A professor at Oklahoma State University alleges that she was denied tenure and her employment terminated as of the end of the Spring semester because she is transexual.
The woman in question, Dr. Rachel Tudor, Assistant Professor of English, Humanities and Literature at Southeastern Oklahoma State University, is reported as being a highly accomplished scholar who frequently receives positive evaluations and enjoys the respect and support of other faculty members. Yet, Tudor claims that the University administration not only denied her tenure without providing her with a good reason, they also changed the rules so as to side-step a further request that she be considered.
From Tudor’s own account of these events (spaces added for ease of reading):
In fact, last year my colleagues recommended me for tenure and promotion. The administration rejected their recommendation. SE policy recognizes faculty as the best judges of who should be retained, promoted, or let go. As a matter of fact, our policy states that the president is obliged to honor faculty recommendations unless the president shows that there is a “compelling reason” or that “exceptional circumstances” exist for rejecting the recommendation of faculty.
The president failed to cite any evidence that remotely meets the criteria required. This year, the interim vice president for academic affairs, Doug McMillan, issued a memo prohibiting me from applying for tenure. This is quite unusual — as far as I know — unprecedented. I personally know of at least three people who were granted tenure and promotion at SE after an initial denial.
I filed a grievance with the Faculty Appellate Committee and they unanimously ruled that I should be allowed to apply for tenure and promotion. The Faculty Senate passed a resolution respectfully requesting the president, Larry Minks, to honor the decision of the FAC. The president chose to eschew the judgment of the FAC as well as the Faculty Senate’s request. He denied me the opportunity to apply for tenure and promotion, and issued a letter stating my contract for next semester will not be renewed “without cause.”
The FAC is the only safeguard that due process and policy are followed. What is the point of having a FAC if the president may decide at his pleasure which decisions he will respect and which ones he will eschew? As a matter of fact, in my case the administration wrote new policy (without consulting the faculty) allowing the president to disregard the FAC’s decision — effectively changing the rules of the game once play had commenced.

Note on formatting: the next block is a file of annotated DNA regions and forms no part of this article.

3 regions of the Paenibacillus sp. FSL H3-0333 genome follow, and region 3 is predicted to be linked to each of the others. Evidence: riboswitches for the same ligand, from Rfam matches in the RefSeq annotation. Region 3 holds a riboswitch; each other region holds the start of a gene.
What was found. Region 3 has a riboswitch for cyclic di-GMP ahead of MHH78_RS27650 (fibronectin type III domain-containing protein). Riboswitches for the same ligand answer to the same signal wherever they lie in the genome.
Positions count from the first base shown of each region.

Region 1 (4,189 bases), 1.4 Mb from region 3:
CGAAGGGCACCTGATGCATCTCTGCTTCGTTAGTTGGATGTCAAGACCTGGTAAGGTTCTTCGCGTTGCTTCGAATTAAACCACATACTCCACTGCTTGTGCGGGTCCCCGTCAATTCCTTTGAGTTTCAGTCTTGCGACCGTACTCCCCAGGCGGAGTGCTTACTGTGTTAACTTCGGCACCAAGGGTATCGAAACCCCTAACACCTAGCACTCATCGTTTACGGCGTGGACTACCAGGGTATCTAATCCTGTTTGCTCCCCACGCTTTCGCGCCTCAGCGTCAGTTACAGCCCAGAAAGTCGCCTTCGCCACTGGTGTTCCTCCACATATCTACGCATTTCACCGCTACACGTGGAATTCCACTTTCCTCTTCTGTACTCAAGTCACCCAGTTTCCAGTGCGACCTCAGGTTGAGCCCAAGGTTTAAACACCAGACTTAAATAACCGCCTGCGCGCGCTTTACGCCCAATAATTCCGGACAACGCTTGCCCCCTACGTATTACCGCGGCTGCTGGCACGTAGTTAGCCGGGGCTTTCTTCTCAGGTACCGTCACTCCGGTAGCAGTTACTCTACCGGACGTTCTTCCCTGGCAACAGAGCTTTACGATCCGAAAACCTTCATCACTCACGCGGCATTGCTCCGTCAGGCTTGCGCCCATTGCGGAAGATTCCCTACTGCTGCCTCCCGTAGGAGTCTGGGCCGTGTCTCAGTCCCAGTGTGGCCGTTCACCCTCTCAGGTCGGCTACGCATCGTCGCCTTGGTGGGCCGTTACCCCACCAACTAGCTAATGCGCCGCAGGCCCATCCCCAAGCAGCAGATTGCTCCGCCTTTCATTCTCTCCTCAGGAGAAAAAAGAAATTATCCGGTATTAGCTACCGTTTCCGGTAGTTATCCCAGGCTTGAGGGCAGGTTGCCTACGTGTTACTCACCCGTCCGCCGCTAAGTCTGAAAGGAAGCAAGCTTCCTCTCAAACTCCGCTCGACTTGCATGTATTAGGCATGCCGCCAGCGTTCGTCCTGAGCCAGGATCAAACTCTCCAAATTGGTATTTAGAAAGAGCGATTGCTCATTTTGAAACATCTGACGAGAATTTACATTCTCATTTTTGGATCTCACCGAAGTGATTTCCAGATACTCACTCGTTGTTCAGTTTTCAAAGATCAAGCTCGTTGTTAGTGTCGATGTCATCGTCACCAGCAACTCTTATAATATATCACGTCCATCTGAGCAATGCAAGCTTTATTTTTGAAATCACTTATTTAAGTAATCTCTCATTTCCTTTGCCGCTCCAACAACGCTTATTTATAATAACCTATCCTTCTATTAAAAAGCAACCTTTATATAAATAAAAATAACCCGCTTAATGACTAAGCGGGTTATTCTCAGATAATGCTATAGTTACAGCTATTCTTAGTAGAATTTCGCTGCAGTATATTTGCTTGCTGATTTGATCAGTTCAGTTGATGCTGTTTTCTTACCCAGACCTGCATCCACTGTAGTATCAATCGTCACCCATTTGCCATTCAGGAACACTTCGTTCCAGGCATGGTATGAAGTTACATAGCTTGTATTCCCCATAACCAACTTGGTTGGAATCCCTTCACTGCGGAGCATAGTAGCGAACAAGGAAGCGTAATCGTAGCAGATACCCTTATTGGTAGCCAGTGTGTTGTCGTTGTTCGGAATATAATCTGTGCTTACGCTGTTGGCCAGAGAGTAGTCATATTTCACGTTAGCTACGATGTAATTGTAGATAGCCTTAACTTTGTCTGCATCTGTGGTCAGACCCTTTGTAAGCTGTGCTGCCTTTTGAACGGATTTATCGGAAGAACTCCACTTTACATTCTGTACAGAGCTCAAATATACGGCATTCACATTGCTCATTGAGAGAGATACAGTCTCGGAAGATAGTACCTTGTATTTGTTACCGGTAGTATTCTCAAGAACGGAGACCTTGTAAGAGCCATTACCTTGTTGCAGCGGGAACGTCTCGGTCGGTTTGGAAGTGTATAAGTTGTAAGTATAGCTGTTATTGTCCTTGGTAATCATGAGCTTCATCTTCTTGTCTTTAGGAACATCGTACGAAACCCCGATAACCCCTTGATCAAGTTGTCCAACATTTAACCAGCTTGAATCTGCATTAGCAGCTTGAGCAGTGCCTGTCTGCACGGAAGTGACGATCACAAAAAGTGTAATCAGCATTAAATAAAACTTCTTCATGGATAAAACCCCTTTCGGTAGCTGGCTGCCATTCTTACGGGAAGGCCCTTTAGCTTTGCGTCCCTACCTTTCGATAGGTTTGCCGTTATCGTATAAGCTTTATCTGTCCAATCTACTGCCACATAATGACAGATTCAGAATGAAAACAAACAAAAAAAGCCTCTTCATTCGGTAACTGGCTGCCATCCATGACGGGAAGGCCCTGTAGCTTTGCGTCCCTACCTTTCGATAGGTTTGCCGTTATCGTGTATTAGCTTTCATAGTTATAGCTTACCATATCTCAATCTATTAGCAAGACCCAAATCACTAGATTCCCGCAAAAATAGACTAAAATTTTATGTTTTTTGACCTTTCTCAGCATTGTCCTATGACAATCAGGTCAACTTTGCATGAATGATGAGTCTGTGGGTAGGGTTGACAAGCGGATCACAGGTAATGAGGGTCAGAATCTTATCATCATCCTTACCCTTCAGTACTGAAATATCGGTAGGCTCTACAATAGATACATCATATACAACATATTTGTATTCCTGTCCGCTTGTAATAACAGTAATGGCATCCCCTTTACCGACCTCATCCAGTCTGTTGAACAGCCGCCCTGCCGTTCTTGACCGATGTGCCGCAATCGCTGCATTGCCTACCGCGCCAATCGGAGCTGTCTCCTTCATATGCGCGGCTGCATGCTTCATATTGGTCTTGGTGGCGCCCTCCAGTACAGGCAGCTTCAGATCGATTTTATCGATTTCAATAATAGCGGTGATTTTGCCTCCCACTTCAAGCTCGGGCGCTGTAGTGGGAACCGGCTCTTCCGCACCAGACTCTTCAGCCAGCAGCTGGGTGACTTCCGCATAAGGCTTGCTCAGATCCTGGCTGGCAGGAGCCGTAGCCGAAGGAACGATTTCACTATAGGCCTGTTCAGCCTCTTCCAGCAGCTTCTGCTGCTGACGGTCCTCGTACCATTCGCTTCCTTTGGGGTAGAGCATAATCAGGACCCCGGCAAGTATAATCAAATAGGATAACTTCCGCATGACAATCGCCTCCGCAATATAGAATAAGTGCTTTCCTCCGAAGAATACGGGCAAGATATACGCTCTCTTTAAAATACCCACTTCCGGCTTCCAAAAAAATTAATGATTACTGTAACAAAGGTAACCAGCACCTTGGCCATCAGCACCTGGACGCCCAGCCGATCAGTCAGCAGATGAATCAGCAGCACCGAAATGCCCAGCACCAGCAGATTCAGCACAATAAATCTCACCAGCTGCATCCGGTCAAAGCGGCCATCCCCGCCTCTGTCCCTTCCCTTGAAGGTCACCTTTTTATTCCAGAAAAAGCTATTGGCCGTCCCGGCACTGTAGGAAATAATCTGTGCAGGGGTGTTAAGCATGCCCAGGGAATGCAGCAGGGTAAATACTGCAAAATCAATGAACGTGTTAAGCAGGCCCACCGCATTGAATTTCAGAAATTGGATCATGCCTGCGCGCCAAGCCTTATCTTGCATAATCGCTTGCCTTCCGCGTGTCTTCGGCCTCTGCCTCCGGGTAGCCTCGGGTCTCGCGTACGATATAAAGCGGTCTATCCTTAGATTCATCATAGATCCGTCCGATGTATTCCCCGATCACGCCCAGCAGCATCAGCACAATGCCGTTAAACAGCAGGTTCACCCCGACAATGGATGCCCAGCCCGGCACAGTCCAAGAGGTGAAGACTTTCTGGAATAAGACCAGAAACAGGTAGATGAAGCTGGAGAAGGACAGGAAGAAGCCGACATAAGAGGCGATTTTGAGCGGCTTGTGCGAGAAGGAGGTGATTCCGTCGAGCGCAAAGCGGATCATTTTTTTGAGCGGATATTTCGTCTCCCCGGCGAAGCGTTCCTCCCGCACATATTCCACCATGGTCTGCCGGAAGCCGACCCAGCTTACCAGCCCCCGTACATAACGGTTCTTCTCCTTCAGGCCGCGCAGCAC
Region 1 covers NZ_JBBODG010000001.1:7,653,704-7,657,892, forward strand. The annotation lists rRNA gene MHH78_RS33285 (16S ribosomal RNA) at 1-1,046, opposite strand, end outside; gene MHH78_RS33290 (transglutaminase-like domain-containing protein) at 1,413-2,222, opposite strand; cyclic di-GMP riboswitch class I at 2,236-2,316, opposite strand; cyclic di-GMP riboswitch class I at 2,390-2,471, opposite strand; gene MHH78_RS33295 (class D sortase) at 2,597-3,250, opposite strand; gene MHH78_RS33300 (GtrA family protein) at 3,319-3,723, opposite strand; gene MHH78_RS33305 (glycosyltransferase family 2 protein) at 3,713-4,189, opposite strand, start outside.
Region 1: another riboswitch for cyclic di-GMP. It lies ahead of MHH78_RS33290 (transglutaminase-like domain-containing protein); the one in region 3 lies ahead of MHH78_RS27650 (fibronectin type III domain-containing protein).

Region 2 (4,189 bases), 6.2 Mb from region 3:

According to the Daily O’Collegian, Douglas McMillan once told Porter that her being trans was a “lifestyle” that “offends [his] Baptist beliefs.”
Further hinting at a prejudiced attitude, Dr. Tudor also claims that she was instructed by the human resources department that, following her gender reassignment, she would only be allowed to use the single-use handicapped restrooms.
Among several excuses, one concrete reason was given as to why Tudor was denied her first bid for tenure: that the Administration could not confirm she had been the co-editor of two journals she had listed in her portfolio.
As the Bilerico Project notes in its detailed coverage of this case, “That would be a serious accusation indeed, if it were not for the fact that the journals are journals of Southeastern Oklahoma State University, and a trip down the hall to the Journal’s offices could probably clear up the problem. In fact, according to Dr. Tudor, she spoke to her colleague Dr. Mark Spencer, with whom she co-edited, and he noted that no one from the school had even asked him about it to verify the question. It appears that the journal’s website had mistakenly failed to list her name, but her name was on the cover of the printed journal and was in the tenure portfolio.”
Dr. Tudor’s employment is set to expire at the end of May. Her case is currently before the Oklahoma Human Rights Commission, the US Department of Education, and the U.S. Equal Employment Opportunity Commission.
The University has yet to issue a comment, so it would be improper to draw concrete conclusions at this juncture, however if this case is as reported, it would be typical of the kind of prejudice and discrimination that transexual and transgender people face in the workplace.
Oklahoma does not have a trans-inclusive nondiscrimination law and so, as in 38 other states, it is still legal to terminate someone’s employment based on their gender identity or expression.
A federal, trans-inclusive Employment Non-Discrimination Act (ENDA) currently sits in Congress but it is not expected to gain traction with a hostile GOP majority in the House. President Obama has been pressured to issue an executive order against workplace discrimination as, while limited in scope and longevity, this would serve as an interim measure until ENDA can once again be moved. You can read more the precedent for an executive order here.
Dr. Tudor’s supporters have already created a great Care2 petition which you can sign by clicking below:
TAKE ACTION: REINSTATE DR. RACHEL TUDOR!